ETHIOPIA: US coffee chain Starbucks is denying Ethiopia earnings of up to USD 88 million a year
The Ethiopian Reporter
October 28th, 2006
According to reports, Oxfam said that Starbucks asked the National Coffee Association (NCA) to block Ethiopia's bid to trademark two types of coffee bean in the US. The move would have given farmers a greater share of profits, it claims.

US: Somalis allege discrimination at Cold Spring poultry plant
Associated Press
October 9th, 2006
Nine Somali immigrant employees at poultry processor Gold'n Plump Poultry Inc. alleged in a federal lawsuit that they were discriminated against because of their race and their religion at the company's Cold Spring plant.

US: Farmers Fear Coal Mining Will Sink Land
by Bob SecterChicago Tribune
September 17th, 2006
Two mining companies want to dig for coal under nearly half of Montgomery County. They plan to use a nontraditional but highly efficient process called "longwall" mining that will cause flat-as-a-dime land to sag like a burst souffle.

CHILE: Despite Protests, CELCO Opens Fourth Pulp Mill
by Daniela EstradaInter Press News Service (IPS)
September 1st, 2006
Despite years of opposition mounted by a determined network of environmentalists and citizen groups, a new paper pulp plant began to operate Thursday in Chile.

US: Pollution in the Water, Lawsuits in the Air
by Juliet EilperinThe Washington Post
August 28th, 2006
Every time the rain comes down, muddy water laden with phosphorus, arsenic and other contaminants flows into the Illinois River from chicken farms nearby and just across the border in Arkansas.

US: It's Not Easy Being Green: Are weed-killers turning frogs into hermaphrodites?
by William SouderHarpers
August 25th, 2006
In the summer of 1997, Tyrone Hayes, a biologist at the University of California, Berkeley, accepted what seemed a harmless offer to join a panel of eight other scientists investigating the safety of the common weed-killer atrazine. The panel had been commissioned by atrazine's inventor and primary manufacturer, the Swiss-based chemical giant then called Novartis and since renamed Syngenta. The company wanted to know if its product threatened “non-target” organisms, including fish, reptiles, and amphibians—creatures whose fate had remained largely unexplored through the half century in which atrazine had become the most heavily used herbicide in the United States as well as one of its most widespread environmental contaminants.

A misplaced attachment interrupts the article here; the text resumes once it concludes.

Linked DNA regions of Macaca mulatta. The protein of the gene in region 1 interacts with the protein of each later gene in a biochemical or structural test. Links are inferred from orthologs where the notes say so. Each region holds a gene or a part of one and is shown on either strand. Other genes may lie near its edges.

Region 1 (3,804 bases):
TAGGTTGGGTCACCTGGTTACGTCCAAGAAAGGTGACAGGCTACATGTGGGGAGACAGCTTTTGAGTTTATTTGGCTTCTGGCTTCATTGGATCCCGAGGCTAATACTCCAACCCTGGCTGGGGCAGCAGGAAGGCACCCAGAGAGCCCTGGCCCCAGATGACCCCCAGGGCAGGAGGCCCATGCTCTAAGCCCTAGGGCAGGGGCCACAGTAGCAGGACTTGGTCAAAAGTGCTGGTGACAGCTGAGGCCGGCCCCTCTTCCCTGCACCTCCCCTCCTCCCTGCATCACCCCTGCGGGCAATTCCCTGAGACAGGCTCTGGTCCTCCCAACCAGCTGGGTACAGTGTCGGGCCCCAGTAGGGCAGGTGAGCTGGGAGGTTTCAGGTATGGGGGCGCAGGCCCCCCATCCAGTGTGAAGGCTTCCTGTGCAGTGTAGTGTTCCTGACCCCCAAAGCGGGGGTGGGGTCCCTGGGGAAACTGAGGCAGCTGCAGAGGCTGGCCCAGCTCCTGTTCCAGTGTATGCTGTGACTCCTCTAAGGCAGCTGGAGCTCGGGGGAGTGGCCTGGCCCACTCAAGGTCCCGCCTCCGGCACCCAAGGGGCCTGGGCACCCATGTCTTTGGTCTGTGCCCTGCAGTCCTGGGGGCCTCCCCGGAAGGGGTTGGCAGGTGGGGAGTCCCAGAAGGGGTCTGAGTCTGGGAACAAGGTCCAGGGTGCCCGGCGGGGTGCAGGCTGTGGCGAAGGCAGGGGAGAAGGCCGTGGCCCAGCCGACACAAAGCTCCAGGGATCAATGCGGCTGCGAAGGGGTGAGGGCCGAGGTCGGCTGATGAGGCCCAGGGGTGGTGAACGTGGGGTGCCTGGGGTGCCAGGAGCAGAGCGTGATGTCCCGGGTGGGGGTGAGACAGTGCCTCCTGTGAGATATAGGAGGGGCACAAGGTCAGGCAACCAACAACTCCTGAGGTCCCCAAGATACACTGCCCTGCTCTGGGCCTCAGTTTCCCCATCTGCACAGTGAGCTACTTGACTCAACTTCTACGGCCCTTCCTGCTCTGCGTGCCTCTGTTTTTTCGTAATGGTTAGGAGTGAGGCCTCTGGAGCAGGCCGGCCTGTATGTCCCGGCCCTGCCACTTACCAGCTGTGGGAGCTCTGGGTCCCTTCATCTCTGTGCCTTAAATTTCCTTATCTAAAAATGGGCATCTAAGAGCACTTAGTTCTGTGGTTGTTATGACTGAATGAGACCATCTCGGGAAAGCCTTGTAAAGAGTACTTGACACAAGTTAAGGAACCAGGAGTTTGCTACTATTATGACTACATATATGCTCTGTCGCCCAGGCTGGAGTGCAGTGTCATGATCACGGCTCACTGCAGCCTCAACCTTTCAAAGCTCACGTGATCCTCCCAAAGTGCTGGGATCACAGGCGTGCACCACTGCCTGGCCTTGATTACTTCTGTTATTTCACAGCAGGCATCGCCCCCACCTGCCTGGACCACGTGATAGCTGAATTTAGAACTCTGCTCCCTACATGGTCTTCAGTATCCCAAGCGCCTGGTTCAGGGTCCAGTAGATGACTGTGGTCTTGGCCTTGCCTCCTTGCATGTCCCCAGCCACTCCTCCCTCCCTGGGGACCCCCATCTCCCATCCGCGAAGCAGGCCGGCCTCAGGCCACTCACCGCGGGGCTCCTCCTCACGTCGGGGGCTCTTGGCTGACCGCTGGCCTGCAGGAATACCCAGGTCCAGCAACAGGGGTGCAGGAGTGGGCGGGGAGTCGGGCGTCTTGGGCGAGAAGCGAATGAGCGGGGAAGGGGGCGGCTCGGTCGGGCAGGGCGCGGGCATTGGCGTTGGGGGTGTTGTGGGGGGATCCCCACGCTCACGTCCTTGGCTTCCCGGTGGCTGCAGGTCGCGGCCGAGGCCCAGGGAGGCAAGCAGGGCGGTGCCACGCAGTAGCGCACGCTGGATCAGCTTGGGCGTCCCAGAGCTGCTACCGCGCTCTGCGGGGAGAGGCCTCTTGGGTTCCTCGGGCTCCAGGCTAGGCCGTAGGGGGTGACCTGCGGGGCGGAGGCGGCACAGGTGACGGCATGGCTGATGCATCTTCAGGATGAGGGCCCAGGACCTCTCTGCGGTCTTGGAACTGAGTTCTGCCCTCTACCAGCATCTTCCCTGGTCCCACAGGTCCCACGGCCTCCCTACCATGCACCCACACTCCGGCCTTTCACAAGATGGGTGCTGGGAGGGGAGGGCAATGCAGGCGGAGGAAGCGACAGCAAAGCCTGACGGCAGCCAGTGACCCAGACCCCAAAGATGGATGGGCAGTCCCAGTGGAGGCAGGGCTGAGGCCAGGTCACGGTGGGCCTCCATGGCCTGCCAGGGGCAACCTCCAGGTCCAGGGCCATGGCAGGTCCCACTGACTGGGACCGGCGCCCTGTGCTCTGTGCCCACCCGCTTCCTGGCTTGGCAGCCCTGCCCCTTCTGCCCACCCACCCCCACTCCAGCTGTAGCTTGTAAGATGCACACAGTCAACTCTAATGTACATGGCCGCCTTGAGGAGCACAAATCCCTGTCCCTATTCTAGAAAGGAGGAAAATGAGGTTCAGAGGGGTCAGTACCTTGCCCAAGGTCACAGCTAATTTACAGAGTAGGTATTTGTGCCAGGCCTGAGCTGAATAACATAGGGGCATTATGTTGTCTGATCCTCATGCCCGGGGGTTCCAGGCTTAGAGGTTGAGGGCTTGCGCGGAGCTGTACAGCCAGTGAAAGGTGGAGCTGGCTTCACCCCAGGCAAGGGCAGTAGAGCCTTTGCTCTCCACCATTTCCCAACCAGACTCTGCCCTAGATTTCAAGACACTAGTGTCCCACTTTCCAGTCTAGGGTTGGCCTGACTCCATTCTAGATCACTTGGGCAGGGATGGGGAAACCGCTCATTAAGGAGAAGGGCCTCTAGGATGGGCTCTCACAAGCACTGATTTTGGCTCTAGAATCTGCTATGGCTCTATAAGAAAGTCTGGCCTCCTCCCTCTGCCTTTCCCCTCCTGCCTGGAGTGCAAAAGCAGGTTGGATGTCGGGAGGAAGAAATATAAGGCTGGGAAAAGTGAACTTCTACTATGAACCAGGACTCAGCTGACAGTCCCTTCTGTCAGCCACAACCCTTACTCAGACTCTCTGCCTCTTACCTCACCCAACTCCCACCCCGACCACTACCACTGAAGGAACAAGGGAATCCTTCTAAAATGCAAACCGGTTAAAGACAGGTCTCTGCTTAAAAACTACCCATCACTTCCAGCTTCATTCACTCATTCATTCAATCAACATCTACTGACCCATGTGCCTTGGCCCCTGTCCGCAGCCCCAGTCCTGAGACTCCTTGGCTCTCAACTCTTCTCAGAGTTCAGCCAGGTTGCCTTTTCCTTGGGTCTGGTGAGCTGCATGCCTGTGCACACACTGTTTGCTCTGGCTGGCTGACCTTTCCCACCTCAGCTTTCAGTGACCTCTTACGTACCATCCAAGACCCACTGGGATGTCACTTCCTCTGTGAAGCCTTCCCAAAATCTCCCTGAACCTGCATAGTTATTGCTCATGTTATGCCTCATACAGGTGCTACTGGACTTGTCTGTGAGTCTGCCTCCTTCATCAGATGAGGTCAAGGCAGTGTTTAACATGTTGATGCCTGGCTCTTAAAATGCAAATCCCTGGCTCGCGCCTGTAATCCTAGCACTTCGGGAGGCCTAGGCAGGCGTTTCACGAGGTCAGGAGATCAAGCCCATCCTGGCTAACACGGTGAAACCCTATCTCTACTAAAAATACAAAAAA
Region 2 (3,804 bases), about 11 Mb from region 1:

WORLD: New alliance seeks fight water sector corruption
by Alister DoyleReuters
August 22nd, 2006
Water experts and businesses teamed up on Tuesday to fight corruption feared to be siphoning off billions of dollars from projects to supply drinking water to the Third World.

INDIA: Pesticide Charge in India Hurts Pepsi and Coke
by Amelia GentlemanInternational Herald Tribune
August 22nd, 2006
When claims were first published on the front pages of Indian newspapers this month that Coca-Cola and PepsiCo beverages were contaminated with pesticides, executives at the two companies were breezily confident that they could handle the issue. Three weeks later, though, they are still struggling to win back Indian consumers. One-quarter of India’s component states have imposed partial bans on their products, and a complex legal battle to overturn those bans is only just beginning.

US: USDA Found Guilty in Hawaii Biopharming Case
Environment New Service
August 21st, 2006
Citing possible harm to Hawaii's 329 endangered and threatened species, a federal district judge has ruled that the U.S. Department of Agriculture (USDA) violated the Endangered Species Act in permitting the cultivation of drug-producing, genetically engineered crops throughout Hawaii.